Monday, August 07, 2006

For those of you who may or may not know several years ago Gary Gygax began plans to finally complete and publish his Castle Zagyg Dungeons. He contracted Rob Kuntz to help him edit the existing material and flesh out and write those sections of those legendary dungeons that had never seen the light of day. This massive undertaking promised to bring a host of long desired adventuring material to the gaming public, including the original dungeons whose long lost halls played witness to the unfolding and creation of a whole new game genre. Rooted in the history of the game, Gary used the dungeons to test game ideas, mechanics, traps, but most of all to terrorize his players! At conventions and at home, Castle Zagyg grew to monstrous proportion, as that diabolical mage created ever more elaborate dungeons. The project, as conceived in published form, came to consist of a setting book and city; the Castle itself and the dungeons which lay beneath. In all, a multi-volume set, packed with fun and adventure of truly legendary proportions.

Early in 2004, Rob began work on an introductory module; Dark Chateau (published TLG, 2005, Kuntz), and continued bringing the Castle itself up to speed as Gary put the finishing touches on his Castle Zagyg setting book, Yggsburgh (published TLG, 2005, Gygax). The response to the Yggsburgh book warranted more material. As Rob continued work on the Castle, Gary gathered a creative team together to flesh out each of the neighborhood sections of that sprawling city, Yggsburgh. Recently Rob turned over the bulk of his re-drawn maps for the Castle level to our artist and cartographer, Peter Bradley.

Several weeks ago, Rob offered Gary his resignation, citing time constraints created by other projects. There was also a difference of opinion in the marketing direction which Rob wanted to take the project. Gary invited Rob to explain in full the direction in which he would like to see the project go. Rob replied in full. After due consideration, Gary felt that it would not be in the project’s best interest to follow Rob’s path and he accepted Rob’s resignation.

There was enough reason to warrant the acceptance. Rob desired to use the "original" maps as the best way to go. Gary asked, "Which "original maps"? Perhaps the 13 I originally did for the first version of the castle, along with the "side level" maps I aded? Or perhaps versions of those maps as altered by PC's actions such as when Robllar, Tenser, and Terik took over the 1st level of that original dungeon and barracked their orc soldiers there? Perhaps the original maps where some of my old levels were removed, a new and larger 1st level added, and many of Rob's dungeon level maps were intersperced with my old ones as well as about 30 new ones I did for the revised and expanded castle? Of course communication ways between levels were most often off then, so that the points where stairways and other means of access had to be fudged."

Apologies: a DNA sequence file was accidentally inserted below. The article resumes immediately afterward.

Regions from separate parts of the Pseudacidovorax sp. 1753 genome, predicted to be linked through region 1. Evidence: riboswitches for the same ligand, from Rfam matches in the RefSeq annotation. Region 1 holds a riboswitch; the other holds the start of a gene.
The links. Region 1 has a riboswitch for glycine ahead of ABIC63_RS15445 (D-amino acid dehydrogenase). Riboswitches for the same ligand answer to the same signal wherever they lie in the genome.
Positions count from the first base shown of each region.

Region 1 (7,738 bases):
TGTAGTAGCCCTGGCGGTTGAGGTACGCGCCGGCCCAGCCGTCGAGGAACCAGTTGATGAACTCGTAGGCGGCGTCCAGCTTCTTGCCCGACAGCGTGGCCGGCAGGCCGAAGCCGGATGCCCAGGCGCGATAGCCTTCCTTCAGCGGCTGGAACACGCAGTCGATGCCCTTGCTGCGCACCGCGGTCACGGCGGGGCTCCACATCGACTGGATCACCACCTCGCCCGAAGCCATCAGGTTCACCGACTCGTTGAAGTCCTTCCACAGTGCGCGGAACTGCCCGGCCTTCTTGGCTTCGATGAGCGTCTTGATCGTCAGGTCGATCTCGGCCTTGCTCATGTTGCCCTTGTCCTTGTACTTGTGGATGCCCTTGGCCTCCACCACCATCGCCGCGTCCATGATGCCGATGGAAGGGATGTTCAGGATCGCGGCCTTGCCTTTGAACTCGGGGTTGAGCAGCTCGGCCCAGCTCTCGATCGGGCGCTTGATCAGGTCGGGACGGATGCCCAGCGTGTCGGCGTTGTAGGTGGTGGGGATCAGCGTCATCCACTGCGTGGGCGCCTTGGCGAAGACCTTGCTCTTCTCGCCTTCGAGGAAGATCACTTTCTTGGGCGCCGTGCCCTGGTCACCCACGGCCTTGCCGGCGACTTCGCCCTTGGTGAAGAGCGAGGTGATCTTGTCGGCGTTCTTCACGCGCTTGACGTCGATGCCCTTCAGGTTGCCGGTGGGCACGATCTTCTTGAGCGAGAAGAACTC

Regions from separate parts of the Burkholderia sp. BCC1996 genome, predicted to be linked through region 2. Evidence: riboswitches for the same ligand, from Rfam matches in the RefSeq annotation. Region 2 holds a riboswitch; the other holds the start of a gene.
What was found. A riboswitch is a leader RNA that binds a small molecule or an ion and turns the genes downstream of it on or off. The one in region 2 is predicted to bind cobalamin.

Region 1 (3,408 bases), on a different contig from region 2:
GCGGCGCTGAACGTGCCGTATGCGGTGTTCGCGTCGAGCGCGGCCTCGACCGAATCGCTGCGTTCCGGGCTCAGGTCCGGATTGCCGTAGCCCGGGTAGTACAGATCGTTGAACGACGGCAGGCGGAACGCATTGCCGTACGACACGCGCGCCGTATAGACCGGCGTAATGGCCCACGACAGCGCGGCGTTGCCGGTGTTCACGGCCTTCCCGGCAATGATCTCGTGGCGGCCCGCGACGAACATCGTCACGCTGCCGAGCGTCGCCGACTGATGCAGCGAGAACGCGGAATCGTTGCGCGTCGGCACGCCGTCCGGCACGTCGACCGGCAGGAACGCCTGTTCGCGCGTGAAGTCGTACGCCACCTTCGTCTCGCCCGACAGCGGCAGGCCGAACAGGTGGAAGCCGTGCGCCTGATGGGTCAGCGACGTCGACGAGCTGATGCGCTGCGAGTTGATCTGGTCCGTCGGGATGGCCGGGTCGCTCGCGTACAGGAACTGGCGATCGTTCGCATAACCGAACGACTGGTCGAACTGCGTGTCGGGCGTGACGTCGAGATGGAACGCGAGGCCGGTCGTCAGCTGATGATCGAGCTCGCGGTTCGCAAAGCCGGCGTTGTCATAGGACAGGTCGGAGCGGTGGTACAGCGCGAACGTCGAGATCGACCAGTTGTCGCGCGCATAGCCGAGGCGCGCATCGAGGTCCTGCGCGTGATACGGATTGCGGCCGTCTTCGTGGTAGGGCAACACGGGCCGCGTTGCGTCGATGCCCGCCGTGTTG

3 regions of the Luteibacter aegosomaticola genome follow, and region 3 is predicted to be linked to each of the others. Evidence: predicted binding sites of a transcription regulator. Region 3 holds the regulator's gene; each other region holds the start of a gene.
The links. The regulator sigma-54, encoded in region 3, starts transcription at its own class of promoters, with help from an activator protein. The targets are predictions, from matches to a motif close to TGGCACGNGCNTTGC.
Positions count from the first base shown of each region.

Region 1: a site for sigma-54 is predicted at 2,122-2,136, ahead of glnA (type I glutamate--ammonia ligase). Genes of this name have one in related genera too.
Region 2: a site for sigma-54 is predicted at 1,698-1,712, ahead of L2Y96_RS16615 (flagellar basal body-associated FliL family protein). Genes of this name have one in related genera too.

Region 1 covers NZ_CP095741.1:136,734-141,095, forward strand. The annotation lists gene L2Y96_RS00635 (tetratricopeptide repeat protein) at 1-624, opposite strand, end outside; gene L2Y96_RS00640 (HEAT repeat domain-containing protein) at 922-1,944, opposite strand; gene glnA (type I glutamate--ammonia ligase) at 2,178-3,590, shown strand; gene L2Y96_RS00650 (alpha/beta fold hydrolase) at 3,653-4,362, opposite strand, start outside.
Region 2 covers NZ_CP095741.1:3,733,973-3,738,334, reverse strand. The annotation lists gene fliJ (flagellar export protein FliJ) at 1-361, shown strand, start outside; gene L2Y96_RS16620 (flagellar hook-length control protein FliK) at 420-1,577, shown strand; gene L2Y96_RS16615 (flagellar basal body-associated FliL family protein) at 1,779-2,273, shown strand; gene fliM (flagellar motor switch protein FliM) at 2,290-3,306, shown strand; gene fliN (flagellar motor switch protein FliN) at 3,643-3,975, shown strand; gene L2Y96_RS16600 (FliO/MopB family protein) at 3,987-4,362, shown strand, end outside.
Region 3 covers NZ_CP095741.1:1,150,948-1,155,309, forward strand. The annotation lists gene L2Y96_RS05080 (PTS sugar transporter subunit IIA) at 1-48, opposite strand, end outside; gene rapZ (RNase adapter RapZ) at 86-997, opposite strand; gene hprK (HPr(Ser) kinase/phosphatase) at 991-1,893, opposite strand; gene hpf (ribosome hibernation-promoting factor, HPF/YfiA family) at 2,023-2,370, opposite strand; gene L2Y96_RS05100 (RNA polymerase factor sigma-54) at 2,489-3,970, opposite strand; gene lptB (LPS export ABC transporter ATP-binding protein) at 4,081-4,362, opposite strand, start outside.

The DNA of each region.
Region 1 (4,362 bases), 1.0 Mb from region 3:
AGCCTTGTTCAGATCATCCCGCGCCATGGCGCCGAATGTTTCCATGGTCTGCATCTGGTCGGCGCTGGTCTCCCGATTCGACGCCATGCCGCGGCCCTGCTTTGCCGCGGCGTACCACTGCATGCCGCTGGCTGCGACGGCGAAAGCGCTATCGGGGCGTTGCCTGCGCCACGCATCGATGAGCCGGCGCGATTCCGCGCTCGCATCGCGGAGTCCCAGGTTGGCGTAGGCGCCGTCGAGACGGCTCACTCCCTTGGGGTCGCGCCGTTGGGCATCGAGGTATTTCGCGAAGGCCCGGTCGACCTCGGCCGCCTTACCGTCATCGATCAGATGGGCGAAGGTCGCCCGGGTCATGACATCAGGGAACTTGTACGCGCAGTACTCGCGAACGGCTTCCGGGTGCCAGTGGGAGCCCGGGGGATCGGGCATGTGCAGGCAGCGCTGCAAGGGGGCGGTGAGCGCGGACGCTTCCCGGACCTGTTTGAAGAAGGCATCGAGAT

The Castle and Dungeons were and remain a dynamic creation in progress. As any good GM knows, role playing games are fluid and the creative juices never stop flowing. Gary believes a revised and coherant set of new levels that have the same feel and spirit as was in the original versions of the ever-changing Castle dungeons makes ultimate sense for Game Masters and players alike. Of course the new versions of the dungeon levels will be packed with the old, often fanous or infamous ecounters that were in all the vestions of the work, as well as some new and unexpected ones as well. After all, the old school does not mean stasis and lack of improvement.
Speaking of that, as Gary has continually pointed out, the original levels had encounter notes taking up one line on a page. He created most details on the spot, and Rob learned to do the same. Any version of the original levels would be revised, because the encounter material from them would be unusable by most of the GMs that acquired it, mainly because they would have no idea how Gary and Rob would have managed the scant information, spun it into a richly detailed scenario.

In the future, some colectors will surely wish to acquire the original maps and encounter notes, but those are not anything useful for the GM and players desiring to experience the essence of what adventures in the renowned setting was like.

We also believe that marketing the products through all available channels better serves the gaming community than a limited-channel approach does.

Concerning the project itself. This will no doubt have an impact on the project. Though take heart. Gary has been hard at work bringing on the city itself, bringing his notes up to speed so that the designers of the city modules are all on the same sheet. This has by necessity required him to finish a great deal of his adventure notes on the dungeons themselves, recently finishing a 14 page chart of encounters, both mundane and fantastic.

Gary’s greatest concern is that the project maintain that ‘feel’ and ‘spirit’ which guided its original creation. To this end he isn’t going to parcel the work out to the many qualified people that he works with and TLG can offer. Though I cannot speak for him, I understand that his intention is to retire from his semi-retirement and rejoin the slog! (In truth, as much as I bug him with various and sundry projects, I wasn’t aware that he had semi-retired, but I’ll take his word for that) Rest assured, Gary Gygax and TLG are committed to bringing this project to you. The resources lie at our hands to bring Gary’s creative genius to light once again!

The Castle Zagyg Dungeons will appear as Gary Gygax originally conceived them.

To this end, this changing of the guard is going to allow us to re-tool our approach with the Castle Zagyg dungeons and bring it to you in a form that is easier to use, more cost affective and all the more fun. But more on that later . . . .

Steve, Gary
August 07, 2006